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June 2014
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CityLink Seattle

State’s Biggest Community Solar Project Coming to Phinney Ridge



Photo of Woodland Park Zoo's Rainforest Pavillion.

The most visible panels of City Light’s third Community Solar project will be installed at Woodland Park Zoo’s Rainforest Pavillion.

Seattle City Light is partnering with Woodland Park Zoo and the Phinney Neighborhood Association (PNA) to install the state’s largest community solar project.

“Customers continue to tell us they want solar electricity and we are creating that opportunity,” General Manager and CEO Jorge Carrasco said. “This project will allow hundreds of people to buy solar power even if they can’t install panels at their own homes or businesses.”

Artist's rendering of panels at the zoo's rainforest pavilion.

An artist’s rendering of what the panels at the zoo’s Rainforest Pavilion will look like.

The Community Solar on Phinney Ridge project is designed for a system of about 74 kilowatts on the roofs of two buildings at the zoo and PNA’s Phinney Center, which is listed on the National Register of Historic Places. It is expected to produce more than 75,000 kilowatt-hours of electricity each year.

Currently, the biggest community solar project in Washington is a 74.1 kilowatt system at Poulsbo Middle School that produces about 72,000 kilowatt-hours of electricity.

“As stewards for thousands of individual animals and plants, as well as caretakers of a historic built environment, Woodland Park Zoo continues to strive to be the community’s most exciting, living showcase of sustainability through leading by example,” zoo Chief Operations Officer Bruce Bohmke said. “This project offers another way for us to engage our community.”

Photo of the Phinney Center building.

Other panels will be installed at the Phinney Neighborhood Association’s historic Phinney Center.

Anyone with a City Light account can purchase part of the array’s output for $150 per unit. The cost can be added to a participant’s electric bill and paid in two installments. Customers can buy up to 125 units. Participants receive credit for their units’ production on their City Light bills through June 30, 2020, along with all state renewable energy production incentives.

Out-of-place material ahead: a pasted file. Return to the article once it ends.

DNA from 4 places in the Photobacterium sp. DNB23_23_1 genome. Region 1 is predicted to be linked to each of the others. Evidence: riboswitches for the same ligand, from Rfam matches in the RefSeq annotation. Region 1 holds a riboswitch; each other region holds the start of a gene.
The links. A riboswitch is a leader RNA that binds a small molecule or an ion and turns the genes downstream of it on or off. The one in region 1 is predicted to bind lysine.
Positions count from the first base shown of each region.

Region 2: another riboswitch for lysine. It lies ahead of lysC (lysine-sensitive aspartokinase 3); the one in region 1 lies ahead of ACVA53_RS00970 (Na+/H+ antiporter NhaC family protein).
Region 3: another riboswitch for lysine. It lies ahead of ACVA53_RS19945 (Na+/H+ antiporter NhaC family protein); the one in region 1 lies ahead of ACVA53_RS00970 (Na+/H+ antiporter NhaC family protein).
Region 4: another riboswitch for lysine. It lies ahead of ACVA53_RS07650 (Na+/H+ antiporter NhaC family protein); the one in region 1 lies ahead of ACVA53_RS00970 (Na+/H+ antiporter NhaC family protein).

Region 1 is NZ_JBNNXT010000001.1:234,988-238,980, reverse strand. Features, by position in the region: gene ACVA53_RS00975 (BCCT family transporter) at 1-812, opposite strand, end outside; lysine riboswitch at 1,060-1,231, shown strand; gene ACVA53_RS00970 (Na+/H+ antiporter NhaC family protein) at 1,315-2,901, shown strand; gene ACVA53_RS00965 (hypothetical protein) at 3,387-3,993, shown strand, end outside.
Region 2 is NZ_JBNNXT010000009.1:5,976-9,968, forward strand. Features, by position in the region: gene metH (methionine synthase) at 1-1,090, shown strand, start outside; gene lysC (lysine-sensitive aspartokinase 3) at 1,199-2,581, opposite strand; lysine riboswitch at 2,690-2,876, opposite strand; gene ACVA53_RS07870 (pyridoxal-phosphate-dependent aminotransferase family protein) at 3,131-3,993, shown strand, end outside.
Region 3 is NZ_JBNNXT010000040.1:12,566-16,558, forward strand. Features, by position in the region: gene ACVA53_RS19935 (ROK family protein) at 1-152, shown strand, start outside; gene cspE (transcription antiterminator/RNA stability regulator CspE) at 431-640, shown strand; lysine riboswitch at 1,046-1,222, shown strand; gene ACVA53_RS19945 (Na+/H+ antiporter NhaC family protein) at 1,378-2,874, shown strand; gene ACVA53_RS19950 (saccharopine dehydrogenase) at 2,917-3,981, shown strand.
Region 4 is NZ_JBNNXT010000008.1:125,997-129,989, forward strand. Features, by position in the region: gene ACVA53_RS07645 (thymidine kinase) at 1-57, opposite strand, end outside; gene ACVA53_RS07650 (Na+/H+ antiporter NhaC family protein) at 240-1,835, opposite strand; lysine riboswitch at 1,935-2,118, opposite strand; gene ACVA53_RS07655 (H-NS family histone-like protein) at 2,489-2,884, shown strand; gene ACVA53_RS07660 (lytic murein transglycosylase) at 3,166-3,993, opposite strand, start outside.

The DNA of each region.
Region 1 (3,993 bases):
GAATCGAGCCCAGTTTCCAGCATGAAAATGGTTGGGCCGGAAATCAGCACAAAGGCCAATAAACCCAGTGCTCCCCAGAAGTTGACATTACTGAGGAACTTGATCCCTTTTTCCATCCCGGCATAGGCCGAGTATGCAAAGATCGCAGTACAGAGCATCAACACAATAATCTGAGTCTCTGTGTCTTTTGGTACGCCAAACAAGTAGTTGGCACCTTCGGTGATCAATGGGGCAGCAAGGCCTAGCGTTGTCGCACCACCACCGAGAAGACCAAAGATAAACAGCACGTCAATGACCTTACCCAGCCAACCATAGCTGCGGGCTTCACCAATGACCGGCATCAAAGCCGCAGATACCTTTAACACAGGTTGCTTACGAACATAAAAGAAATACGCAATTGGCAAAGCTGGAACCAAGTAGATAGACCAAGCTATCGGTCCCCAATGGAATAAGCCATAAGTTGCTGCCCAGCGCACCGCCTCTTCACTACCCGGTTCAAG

Units will go on sale soon. Interested people can learn more and sign up to be alerted when sales begin at www.seattle.gov/communitysolar .

Current Washington state production incentives and bill credits for the energy produced add up to $1.16 per kilowatt-hour of electricity. Each unit of the array is expected to be 28 watts, which would generate about $34 worth of electricity annually.

“The PNA was a partner in the very successful Solarize Seattle: Northwest program last spring, and many area residents asked about community solar,” neighborhood association Executive Director Lee Harper said. “We are thrilled to be able to follow through for those people who can’t put solar on their own house by helping us put it on our building. It will be great to power our community events with clean community solar power. It certainly is in keeping with our mission to engage and serve our community.”

This is the third Community Solar project installed by Seattle City Light. The first is located at Jefferson Park in Beacon Hill. The second project at The Seattle Aquarium sold out in just six weeks.

Seattle City Light is the 10th largest public electric utility in the United States. It has some of the lowest cost customer rates of any urban utility, providing reliable, renewable and environmentally responsible power to about 750,000 Seattle area residents. City Light has been greenhouse gas neutral since 2005, the first electric utility in the nation to achieve that distinction.

Comments

Comment from Rick Lander
Time June 2, 2014 at 1:18 pm

Dear Power Lines Editor:
SCL’s Power Lines, 6/2/14, post regarding the “State’s biggest CSP coming to Phinney Ridge” requires a correction and a new goal. Since March 2011, Poulsbo Middle School, not BI City Hall, has been the largest CSP at 74.1 kW. (See case study below.) In 2011 we also developed a 50kW CSP at Kingston High School. Both systems YTD output is >400,000 kWh.

https://mail.google.com/mail/u/0/#search/PMS+monitor/140133025f15c47a?
projector=1

Let us know if you need additional information.

Sincerely, Rick Lander – Owner, Washington Solar Incentives, LLC

Comment from thomses
Time June 2, 2014 at 1:39 pm

Rick,
Thank you for your note. The most recent coverage of the Poulsbo project indicated that it produces about 72,000 kwh of electricity each year. The Community Solar at Phinney Ridge project is expected to produce more than 75,0000 kwh per year. The exact size and capacity of the panels won’t be final until we have responses to the requests for proposals, but you’ve set the bar at 74.1. We have updated our post to reflect that.

Comment from Rick Lander
Time June 2, 2014 at 3:47 pm

Looks like we have set all bars. Installed with made in WA Silicon-Energy solar equipment, the Poulsbo project has consistently averaged over 75,000 kWhs per year. The Poulsbo installation is relativity flat, however. The Rain Forest Pavilion has a much greater pitch so your investors should enjoy better production when using an equal or better system.

Looks like a great project. Best of luck!
Rick

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